[Haskell-cafe] A backhanded compliment and a dilemma

Andrey Chudnov achudnov at gmail.com
Thu Oct 20 12:29:17 UTC 2016

Simon, with JSCert it's proofs in Coq --- not quick-checked Haskell 
code. The level of assurance is different.

Richard, if not a secret, which conference did you send it to? I think 
that a PL conference would find a paper on this topic interesting and 
readable, as long as it's well motivated and there are substantial 
findings/contributions. So, something like PLDI would be a good fit. 
Depending on the degree of contribution, POPL and ICFP might be other 
options. I don't know if publishing there would help your effort in 
enlightening the writers of standards for more widely used languages, 


On 10/20/2016 02:49 AM, Simon Thompson wrote:
> Hi Richard - are you aware of the work of Philippa Gardner and her colleagues on formalising ECMAScript?
>    http://psvg.doc.ic.ac.uk/research/javascript.html
> Exciting stuff! They’ve certainly had their work published.
> Kind regards,
> Simon
>> On 20 Oct 2016, at 01:57, Richard A. O'Keefe <ok at cs.otago.ac.nz> wrote:
>> TL;DR - Haskell mistaken for pseudo-code, a case study on machine-
>> checked specification for use in standards can't or won't be read
>> by the people who need it (who aren't the people in this mailing list).
>> A couple of years ago, while trying to implement a programming language
>> with >30 years of use and an actual ANSI standard, I encountered a gap
>> in the standard where an aspect of arithmetic was referred to the
>> Language Independent Arithmetic standard, which had in fact nothing
>> whatsoever to say on the topic.  In consequence of this gap, existing
>> implementations of this language implement that feature with different
>> semantics.  Poking around, I found a smaller but similar hole in SQL,
>> and similar issues in other languages.
>> There was no existing specification that any of these could refer to.
>> So I set out to write one.  Having seen other problems in standards
>> caused by definitions that had not been adequately proof-read,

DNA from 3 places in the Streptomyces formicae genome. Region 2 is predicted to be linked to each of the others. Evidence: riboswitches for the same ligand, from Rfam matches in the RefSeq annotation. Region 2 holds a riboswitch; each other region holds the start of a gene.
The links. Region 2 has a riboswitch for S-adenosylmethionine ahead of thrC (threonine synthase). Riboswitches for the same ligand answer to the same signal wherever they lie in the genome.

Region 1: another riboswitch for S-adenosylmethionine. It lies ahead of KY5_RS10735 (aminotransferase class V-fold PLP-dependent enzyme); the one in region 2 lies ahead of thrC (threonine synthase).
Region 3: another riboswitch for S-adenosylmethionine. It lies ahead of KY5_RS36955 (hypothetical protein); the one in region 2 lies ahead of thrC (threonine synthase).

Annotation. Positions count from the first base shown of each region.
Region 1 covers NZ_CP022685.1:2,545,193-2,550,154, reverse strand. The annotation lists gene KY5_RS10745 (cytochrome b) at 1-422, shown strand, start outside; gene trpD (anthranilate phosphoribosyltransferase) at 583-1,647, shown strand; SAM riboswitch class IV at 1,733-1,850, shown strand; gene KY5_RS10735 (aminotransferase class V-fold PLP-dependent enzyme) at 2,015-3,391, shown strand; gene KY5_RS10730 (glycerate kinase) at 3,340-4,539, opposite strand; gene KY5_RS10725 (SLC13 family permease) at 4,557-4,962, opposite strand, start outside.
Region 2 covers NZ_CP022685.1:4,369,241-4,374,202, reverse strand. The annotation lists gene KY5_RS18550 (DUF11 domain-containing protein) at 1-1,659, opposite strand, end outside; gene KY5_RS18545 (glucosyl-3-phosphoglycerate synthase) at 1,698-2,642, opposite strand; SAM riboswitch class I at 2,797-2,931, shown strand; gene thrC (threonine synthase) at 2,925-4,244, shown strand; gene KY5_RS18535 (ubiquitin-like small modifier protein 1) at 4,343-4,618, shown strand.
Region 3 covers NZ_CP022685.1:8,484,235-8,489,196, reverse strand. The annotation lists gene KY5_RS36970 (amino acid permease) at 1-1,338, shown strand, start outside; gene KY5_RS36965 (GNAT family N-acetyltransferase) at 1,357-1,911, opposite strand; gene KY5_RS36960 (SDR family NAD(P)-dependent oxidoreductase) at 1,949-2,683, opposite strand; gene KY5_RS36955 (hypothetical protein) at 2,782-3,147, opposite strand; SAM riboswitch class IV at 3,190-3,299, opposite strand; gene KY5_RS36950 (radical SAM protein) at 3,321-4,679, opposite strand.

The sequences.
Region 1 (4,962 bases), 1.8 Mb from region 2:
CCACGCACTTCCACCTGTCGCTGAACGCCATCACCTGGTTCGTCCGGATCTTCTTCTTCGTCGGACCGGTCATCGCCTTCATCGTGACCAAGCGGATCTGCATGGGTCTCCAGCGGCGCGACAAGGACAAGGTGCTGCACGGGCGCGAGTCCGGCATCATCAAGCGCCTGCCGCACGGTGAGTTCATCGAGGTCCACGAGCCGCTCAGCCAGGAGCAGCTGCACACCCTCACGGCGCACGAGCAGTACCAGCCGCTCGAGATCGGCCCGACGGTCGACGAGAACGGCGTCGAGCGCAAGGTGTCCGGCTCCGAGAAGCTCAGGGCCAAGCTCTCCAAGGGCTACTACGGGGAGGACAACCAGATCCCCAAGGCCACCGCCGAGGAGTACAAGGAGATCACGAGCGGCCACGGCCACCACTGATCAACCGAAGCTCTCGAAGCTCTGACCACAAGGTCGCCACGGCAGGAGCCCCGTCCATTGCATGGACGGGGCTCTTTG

>> I decided that I wanted a specification that had
>> - been type-checked
>> - had been tested reasonably thoroughly
>> Since I'm writing in this mailing list, you can guess what I thought
>> was a good way to do this: I wrote the specification in quite direct
>> Haskell, putting effort into clarity at the expense of efficiency,
>> and I used QuickCheck to test the specification.  I still don't know
>> whether to be pleased that QuickCheck found mistakes -- demonstrating
>> my point that specifications need to be checked thoroughly -- or
>> ashamed that I'm still making such mistakes.
>> My problem:  I can't get this published.
>> The backhanded compliment:  the last reviewer excoriated me
>> for having too much pseudocode in my paper.  (Despite the paper
>> stating explicitly that ALL code in the paper was real code that
>> had been executed.)  You got it:  Haskell doesn't look like a "real"
>> programming language, but like something written for human
>> comprehension during design.
>> The dilemma: what I want to do is to tell people working
>> on standards that we NEED to have machine-checked specifications
>> and that we HAVE the technology to write such specifications and
>> test them (oh and by the way here's this specification I wrote to
>> fill that gap).  But people who read Haskell well enough to read
>> my specification don't need to be persuaded of this, and in all
>> honesty, could write the specification for themselves if it
>> occurred to them.  Yet the people who do need to be told that there
>> is a much better way to write standards than say the ECMAScript way
>> don't read Haskell, and won't be interested in learning to do so
>> until they've been persuaded...
>> So where would _you_ send a case study on machine-checked specification?
>> _______________________________________________
>> Haskell-Cafe mailing list
>> To (un)subscribe, modify options or view archives go to:
>> http://mail.haskell.org/cgi-bin/mailman/listinfo/haskell-cafe
>> Only members subscribed via the mailman list are allowed to post.
> Simon Thompson | Professor of Logic and Computation
> School of Computing | University of Kent | Canterbury, CT2 7NF, UK
> s.j.thompson at kent.ac.uk | M +44 7986 085754 | W www.cs.kent.ac.uk/~sjt
> _______________________________________________
> Haskell-Cafe mailing list
> To (un)subscribe, modify options or view archives go to:
> http://mail.haskell.org/cgi-bin/mailman/listinfo/haskell-cafe
> Only members subscribed via the mailman list are allowed to post.

More information about the Haskell-Cafe mailing list